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The Los Angeles Dodgers aren't a terrible team after all
How L.A. went from worst to first in just one month
 
Looks like Yasiel Puig has finally got some back-up.
Looks like Yasiel Puig has finally got some back-up. Stephen Dunn/Getty Images

The Los Angeles Dodgers are finally playing like the $220 million team they are on paper.

For the first three months of the season, the Dodgers were a hapless bunch of injured underachievers holding down last place in their division. By June 15, they were nine games under .500, seven-and-a-half games out of first place, and facing questions about whom they would sell off at the trade deadline to save face and regroup for next year.

Since then, they've gone 27-10 — including nine wins in their last ten games — to leapfrog everyone in the division. Now eight games over the break-even mark with a two-and-a-half-game lead in the National League West, the Dodgers are unexpectedly in line for a playoff berth.

The key to the team's turnaround: Everything. Better pitching, better hitting, and the return from the disabled list of crucial players have all played a role in digging the Dodgers out of their early-season hole.

Despite the loss of starting pitchers Josh Beckett and Chad Billingsley to season-ending injuries, the Dodgers' pitching staff is still one of the best in the game. As a group, Dodgers pitchers have the second-best ERA and FIP (fielding independent pitching) in baseball over the past month. NL Cy Young candidate Clayton Kershaw (1.62 ERA) and Zack Greinke (2.65 ERA) have been unhittable in July, while rotation-mate Ricky Nolasco (3.13 ERA) has been just a step behind.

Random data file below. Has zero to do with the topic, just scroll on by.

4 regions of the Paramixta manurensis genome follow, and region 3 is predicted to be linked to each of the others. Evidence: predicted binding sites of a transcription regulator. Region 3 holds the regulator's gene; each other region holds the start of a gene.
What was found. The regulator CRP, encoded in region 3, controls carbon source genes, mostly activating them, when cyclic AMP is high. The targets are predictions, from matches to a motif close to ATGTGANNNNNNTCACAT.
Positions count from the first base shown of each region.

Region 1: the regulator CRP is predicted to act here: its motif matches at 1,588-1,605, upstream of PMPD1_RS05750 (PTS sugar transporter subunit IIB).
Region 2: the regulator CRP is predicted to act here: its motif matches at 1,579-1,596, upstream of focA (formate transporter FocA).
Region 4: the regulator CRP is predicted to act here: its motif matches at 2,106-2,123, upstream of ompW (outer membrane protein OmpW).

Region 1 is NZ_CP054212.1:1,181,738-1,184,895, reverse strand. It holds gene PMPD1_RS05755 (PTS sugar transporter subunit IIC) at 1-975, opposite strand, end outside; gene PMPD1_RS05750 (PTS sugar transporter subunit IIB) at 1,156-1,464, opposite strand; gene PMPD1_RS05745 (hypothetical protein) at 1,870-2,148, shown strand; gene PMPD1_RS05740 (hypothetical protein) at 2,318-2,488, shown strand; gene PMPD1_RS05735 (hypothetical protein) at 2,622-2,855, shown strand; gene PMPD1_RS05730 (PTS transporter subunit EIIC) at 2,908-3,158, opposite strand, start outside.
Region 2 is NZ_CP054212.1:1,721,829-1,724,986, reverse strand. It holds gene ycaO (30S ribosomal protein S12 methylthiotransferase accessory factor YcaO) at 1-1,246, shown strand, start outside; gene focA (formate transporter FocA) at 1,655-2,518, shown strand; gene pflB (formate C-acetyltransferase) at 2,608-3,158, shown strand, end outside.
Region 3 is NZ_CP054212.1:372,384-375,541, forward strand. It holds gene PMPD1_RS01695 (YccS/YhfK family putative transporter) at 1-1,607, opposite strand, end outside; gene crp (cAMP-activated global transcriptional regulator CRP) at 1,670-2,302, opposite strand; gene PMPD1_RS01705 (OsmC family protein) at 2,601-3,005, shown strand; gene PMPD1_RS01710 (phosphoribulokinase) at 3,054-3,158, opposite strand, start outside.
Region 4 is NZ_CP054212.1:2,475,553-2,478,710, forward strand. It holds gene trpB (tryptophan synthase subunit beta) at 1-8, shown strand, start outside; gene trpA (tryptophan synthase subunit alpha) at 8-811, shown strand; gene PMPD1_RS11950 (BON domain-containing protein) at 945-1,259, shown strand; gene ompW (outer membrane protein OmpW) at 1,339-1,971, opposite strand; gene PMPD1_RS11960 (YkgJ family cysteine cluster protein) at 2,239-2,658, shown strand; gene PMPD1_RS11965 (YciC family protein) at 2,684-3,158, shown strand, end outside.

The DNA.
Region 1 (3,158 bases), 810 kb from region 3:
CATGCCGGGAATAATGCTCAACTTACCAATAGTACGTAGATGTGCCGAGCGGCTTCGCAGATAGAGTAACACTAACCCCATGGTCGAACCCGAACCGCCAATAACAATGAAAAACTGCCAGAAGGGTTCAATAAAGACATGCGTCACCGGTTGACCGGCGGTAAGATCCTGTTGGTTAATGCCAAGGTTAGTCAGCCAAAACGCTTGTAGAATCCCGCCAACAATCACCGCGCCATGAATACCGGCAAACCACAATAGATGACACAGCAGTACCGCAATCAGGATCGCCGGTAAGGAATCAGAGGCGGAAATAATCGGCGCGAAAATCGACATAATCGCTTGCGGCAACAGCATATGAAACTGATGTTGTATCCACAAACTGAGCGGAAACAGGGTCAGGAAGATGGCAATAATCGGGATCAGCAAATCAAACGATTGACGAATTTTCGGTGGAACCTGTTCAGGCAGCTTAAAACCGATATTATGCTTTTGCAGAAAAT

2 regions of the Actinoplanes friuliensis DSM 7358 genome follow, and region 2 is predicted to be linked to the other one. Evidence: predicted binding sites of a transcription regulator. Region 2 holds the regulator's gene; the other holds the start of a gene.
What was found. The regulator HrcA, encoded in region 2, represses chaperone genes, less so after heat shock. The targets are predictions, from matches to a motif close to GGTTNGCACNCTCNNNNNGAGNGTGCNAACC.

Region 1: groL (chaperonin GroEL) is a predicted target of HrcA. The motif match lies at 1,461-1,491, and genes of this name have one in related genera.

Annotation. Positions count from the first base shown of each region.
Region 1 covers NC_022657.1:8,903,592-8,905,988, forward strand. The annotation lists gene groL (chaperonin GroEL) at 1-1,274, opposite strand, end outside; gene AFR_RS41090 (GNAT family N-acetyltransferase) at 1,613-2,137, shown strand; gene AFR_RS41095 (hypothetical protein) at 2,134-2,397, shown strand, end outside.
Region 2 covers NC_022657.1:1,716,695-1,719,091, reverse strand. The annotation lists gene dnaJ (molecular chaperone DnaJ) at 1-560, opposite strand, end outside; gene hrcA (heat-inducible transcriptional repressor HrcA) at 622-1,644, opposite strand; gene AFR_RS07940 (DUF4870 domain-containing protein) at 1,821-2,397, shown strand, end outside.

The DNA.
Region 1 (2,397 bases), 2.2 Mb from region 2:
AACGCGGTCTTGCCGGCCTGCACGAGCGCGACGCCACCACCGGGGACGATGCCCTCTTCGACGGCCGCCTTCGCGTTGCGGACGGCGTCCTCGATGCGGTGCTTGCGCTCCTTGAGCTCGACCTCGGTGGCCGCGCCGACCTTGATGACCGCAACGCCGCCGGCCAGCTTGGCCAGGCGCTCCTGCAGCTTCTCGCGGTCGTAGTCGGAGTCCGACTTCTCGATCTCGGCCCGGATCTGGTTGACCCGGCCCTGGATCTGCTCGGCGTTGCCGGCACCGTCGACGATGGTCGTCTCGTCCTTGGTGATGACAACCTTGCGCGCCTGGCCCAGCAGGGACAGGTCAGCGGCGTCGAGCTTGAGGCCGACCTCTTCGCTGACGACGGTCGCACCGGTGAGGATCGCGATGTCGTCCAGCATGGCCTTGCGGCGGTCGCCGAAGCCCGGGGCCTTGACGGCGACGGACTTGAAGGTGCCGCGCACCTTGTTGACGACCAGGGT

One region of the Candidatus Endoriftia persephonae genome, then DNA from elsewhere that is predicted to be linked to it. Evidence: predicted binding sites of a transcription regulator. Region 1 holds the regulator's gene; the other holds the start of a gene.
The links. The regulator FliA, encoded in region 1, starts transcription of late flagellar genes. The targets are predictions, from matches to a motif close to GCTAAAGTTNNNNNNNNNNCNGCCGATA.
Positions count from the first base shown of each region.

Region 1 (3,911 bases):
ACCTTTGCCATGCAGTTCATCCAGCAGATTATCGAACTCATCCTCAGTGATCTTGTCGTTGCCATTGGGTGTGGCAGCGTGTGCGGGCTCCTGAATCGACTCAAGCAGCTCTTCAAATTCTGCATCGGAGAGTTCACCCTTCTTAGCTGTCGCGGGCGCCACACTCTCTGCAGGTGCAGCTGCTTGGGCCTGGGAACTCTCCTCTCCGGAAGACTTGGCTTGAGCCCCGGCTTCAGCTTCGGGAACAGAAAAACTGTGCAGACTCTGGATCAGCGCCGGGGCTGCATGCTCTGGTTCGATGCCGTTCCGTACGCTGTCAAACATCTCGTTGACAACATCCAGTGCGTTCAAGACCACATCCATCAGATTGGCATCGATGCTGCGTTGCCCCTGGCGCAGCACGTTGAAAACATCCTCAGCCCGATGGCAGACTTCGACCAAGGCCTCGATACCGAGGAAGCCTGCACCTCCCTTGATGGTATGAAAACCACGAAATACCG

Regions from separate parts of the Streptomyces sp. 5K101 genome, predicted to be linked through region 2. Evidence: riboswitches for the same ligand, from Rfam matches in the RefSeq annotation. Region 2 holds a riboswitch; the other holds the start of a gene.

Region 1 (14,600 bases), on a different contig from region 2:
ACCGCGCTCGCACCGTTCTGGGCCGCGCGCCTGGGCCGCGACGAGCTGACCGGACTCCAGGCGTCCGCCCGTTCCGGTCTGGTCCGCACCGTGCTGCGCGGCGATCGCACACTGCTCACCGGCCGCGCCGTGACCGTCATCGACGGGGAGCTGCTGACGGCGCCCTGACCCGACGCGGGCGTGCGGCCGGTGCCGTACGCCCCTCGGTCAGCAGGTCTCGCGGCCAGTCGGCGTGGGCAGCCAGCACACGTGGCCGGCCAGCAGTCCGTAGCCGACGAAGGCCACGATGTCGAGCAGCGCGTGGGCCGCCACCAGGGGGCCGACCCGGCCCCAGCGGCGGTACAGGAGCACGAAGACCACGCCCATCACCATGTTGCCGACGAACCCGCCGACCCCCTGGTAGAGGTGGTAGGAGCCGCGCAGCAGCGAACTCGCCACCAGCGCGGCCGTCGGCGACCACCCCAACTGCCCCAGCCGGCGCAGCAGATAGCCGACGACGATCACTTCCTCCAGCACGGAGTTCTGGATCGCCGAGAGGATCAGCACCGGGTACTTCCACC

On the other side of the ball, the Dodgers lead the majors this month with a .292 batting average and .349 on-base percentage, and they rank second in slugging at .452. Rookie phenom Yasiel Puig has tapered off from his historic early-season numbers, but is still hitting a healthy .372 with 10 home runs. Hanley Ramirez, finally back in the lineup after missing half of the team's games, is batting .380 with a .431 on-base percentage — second only to Miguel Cabrera in the majors.

Ramirez's return to the lineup has been a prime reason for the team's newfound success. In his absence, Dodgers shortstops were hitting a punchless .173, and were worth a net -0.5 wins. Ramirez, on the season, has been worth 3.5 wins alone.

The return of other key starters — outfielder Carl Crawford and catcher A.J. Ellis chief among them — have also fueled a resurgent offense that had for months been hamstrung by injuries.

The Dodgers also got some help from their competition. With only two teams above .500, the NL West is one of the weakest divisions in baseball. Throw the Dodgers in the AL East and they'd be a fourth place team, barely.

The Dodgers won't continue to win 90 percent of their games for the rest of the year, but they should, barring injuries or a complete late-season collapse, win enough to remain firmly in the playoff hunt out West. Hard to believe that only a month ago, the Dodgers were on pace to post the franchise's worst record since 1936.

 
Jon Terbush is an associate editor at TheWeek.com covering politics, sports, and other things he finds interesting. He has previously written for Talking Points Memo, Raw Story, and Business Insider.

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